Dodgy timeshare sales companies sink even lower

Link:  South African blogger sued for defamation by time share company

I do not have a good view of timeshare sales companies.  We were contacted by one of these companies a while ago - they said we had entered a competition and had won a digital camera.  The digital camera turned out to be a piece of junk but we did agree to buy 21 days at a nature reserve just outside of Warmbaths on the Settlers Road that almost seemed too good to be true.  Of course it was too good to be true.  Without detracting too much from this story, the sales company went under during the first months of our contract and we were not able to place bookings for a good couple of months.  The reserve counted our contract as starting on the day we signed with the sales company and managed to steal four days off us by taking advantage of this administrative nightmare.

Unfortunately, this was not QVC and I can't submit an affidavit to help Donn Edwards from Insights and Rants.  He is being sued by QVC, a South African timeshare company, because he blogged about them using the marketing scam of telling him he had won a car to get him to attend a presentation on timeshare.  I was surprised to note that there are in fact laws against this and that the Timeshare Institute of Southern Africa has a code of conduct.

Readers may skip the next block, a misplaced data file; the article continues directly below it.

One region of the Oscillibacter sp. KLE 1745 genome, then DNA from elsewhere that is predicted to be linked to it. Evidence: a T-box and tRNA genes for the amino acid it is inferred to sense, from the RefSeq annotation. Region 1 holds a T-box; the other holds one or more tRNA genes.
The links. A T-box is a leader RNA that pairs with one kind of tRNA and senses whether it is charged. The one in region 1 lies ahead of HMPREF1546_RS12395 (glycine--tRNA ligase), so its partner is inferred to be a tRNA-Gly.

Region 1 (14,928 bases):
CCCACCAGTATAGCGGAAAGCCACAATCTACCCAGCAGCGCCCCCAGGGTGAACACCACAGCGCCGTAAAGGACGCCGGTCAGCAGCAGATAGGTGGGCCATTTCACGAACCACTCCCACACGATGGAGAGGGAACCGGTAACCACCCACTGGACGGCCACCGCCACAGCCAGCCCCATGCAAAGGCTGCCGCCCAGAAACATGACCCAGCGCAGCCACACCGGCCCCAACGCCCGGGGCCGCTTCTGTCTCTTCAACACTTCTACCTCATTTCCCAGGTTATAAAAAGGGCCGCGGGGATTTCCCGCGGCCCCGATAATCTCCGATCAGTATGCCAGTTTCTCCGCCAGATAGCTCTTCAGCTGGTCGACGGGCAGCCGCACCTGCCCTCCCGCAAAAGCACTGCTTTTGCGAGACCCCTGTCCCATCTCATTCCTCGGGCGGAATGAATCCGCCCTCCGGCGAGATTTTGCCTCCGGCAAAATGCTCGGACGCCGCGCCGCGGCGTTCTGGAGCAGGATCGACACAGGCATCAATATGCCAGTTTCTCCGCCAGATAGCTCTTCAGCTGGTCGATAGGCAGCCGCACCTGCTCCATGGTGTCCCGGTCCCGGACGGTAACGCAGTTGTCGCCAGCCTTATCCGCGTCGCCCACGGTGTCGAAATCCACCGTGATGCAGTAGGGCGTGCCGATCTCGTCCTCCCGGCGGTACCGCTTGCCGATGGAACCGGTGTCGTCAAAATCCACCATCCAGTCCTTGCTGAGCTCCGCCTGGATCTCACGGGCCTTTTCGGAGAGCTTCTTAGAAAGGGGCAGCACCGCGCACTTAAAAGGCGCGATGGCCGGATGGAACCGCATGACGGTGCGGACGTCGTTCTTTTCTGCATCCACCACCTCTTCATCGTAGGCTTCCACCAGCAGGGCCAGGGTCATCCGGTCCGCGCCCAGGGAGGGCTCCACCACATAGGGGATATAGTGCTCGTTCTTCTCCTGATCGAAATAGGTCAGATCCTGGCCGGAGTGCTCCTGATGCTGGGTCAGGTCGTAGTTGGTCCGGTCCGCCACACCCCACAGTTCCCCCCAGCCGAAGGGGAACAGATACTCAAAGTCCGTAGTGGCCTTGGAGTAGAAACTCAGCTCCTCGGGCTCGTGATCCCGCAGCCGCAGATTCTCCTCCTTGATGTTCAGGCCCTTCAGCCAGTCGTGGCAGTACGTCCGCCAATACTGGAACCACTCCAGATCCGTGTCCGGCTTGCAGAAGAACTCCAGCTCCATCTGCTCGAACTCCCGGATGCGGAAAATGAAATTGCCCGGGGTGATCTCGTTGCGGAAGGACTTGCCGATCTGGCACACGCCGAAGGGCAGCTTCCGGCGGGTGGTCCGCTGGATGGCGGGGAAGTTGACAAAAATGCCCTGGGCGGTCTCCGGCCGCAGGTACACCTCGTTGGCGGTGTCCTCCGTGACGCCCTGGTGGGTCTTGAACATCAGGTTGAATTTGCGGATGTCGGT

He also alleged that QVC and the company it had employed to market its product had violated the Timeshare Institute of Southern Africa's code of conduct by not clearly stating in their fax to his wife that the presentation they were to attend as competition finalists was for any other purpose; that none of the gifts or prizes, or the names of previous winners, were on display at the venue as required by the code; and that the telesales person had not made it clear that the purpose of the contact was to sell timeshare.